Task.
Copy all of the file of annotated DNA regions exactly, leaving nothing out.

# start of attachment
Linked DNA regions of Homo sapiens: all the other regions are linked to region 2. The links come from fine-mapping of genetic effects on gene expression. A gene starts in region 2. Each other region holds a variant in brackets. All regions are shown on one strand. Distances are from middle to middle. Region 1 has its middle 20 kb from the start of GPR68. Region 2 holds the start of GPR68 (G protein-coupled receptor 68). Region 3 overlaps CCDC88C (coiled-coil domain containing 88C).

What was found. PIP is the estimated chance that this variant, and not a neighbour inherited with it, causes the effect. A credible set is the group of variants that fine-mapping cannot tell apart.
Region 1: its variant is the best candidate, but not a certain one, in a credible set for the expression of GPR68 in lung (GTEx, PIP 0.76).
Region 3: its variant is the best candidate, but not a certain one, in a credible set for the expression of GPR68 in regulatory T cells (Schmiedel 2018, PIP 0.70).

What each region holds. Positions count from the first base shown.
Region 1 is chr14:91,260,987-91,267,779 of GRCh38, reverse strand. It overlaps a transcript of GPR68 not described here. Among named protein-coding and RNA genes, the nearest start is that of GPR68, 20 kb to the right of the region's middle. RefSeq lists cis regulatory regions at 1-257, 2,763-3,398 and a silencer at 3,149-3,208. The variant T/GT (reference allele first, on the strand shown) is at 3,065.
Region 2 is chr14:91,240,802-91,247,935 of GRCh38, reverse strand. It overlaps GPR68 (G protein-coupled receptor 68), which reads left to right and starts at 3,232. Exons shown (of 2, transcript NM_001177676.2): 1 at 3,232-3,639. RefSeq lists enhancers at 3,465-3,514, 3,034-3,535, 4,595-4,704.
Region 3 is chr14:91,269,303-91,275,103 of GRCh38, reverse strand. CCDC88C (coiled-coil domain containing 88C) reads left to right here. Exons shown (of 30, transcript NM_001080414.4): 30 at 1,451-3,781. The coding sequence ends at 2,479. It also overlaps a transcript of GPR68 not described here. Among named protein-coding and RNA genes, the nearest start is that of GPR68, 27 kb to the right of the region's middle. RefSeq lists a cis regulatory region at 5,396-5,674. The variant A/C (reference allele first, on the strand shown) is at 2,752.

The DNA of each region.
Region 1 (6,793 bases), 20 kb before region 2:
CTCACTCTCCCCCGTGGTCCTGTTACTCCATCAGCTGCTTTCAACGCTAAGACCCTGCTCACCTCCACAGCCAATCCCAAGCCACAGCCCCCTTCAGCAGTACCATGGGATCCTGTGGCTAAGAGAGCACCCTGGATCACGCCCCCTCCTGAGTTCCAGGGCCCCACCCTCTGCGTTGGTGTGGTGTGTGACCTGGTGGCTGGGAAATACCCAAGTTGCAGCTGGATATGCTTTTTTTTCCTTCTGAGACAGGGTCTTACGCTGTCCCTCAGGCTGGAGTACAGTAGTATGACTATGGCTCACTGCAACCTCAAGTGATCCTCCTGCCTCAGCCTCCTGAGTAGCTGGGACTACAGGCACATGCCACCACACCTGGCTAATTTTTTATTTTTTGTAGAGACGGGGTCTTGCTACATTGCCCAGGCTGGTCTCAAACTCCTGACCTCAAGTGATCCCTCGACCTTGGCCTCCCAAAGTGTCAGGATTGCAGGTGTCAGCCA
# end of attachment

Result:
Linked DNA regions of Homo sapiens: all the other regions are linked to region 2. The links come from fine-mapping of genetic effects on gene expression. A gene starts in region 2. Each other region holds a variant in brackets. All regions are shown on one strand. Distances are from middle to middle. Region 1 has its middle 20 kb from the start of GPR68. Region 2 holds the start of GPR68 (G protein-coupled receptor 68). Region 3 overlaps CCDC88C (coiled-coil domain containing 88C).

What was found. PIP is the estimated chance that this variant, and not a neighbour inherited with it, causes the effect. A credible set is the group of variants that fine-mapping cannot tell apart.
Region 1: its variant is the best candidate, but not a certain one, in a credible set for the expression of GPR68 in lung (GTEx, PIP 0.76).
Region 3: its variant is the best candidate, but not a certain one, in a credible set for the expression of GPR68 in regulatory T cells (Schmiedel 2018, PIP 0.70).

What each region holds. Positions count from the first base shown.
Region 1 is chr14:91,260,987-91,267,779 of GRCh38, reverse strand. It overlaps a transcript of GPR68 not described here. Among named protein-coding and RNA genes, the nearest start is that of GPR68, 20 kb to the right of the region's middle. RefSeq lists cis regulatory regions at 1-257, 2,763-3,398 and a silencer at 3,149-3,208. The variant T/GT (reference allele first, on the strand shown) is at 3,065.
Region 2 is chr14:91,240,802-91,247,935 of GRCh38, reverse strand. It overlaps GPR68 (G protein-coupled receptor 68), which reads left to right and starts at 3,232. Exons shown (of 2, transcript NM_001177676.2): 1 at 3,232-3,639. RefSeq lists enhancers at 3,465-3,514, 3,034-3,535, 4,595-4,704.
Region 3 is chr14:91,269,303-91,275,103 of GRCh38, reverse strand. CCDC88C (coiled-coil domain containing 88C) reads left to right here. Exons shown (of 30, transcript NM_001080414.4): 30 at 1,451-3,781. The coding sequence ends at 2,479. It also overlaps a transcript of GPR68 not described here. Among named protein-coding and RNA genes, the nearest start is that of GPR68, 27 kb to the right of the region's middle. RefSeq lists a cis regulatory region at 5,396-5,674. The variant A/C (reference allele first, on the strand shown) is at 2,752.

The DNA of each region.
Region 1 (6,793 bases), 20 kb before region 2:
CTCACTCTCCCCCGTGGTCCTGTTACTCCATCAGCTGCTTTCAACGCTAAGACCCTGCTCACCTCCACAGCCAATCCCAAGCCACAGCCCCCTTCAGCAGTACCATGGGATCCTGTGGCTAAGAGAGCACCCTGGATCACGCCCCCTCCTGAGTTCCAGGGCCCCACCCTCTGCGTTGGTGTGGTGTGTGACCTGGTGGCTGGGAAATACCCAAGTTGCAGCTGGATATGCTTTTTTTTCCTTCTGAGACAGGGTCTTACGCTGTCCCTCAGGCTGGAGTACAGTAGTATGACTATGGCTCACTGCAACCTCAAGTGATCCTCCTGCCTCAGCCTCCTGAGTAGCTGGGACTACAGGCACATGCCACCACACCTGGCTAATTTTTTATTTTTTGTAGAGACGGGGTCTTGCTACATTGCCCAGGCTGGTCTCAAACTCCTGACCTCAAGTGATCCCTCGACCTTGGCCTCCCAAAGTGTCAGGATTGCAGGTGTCAGCCA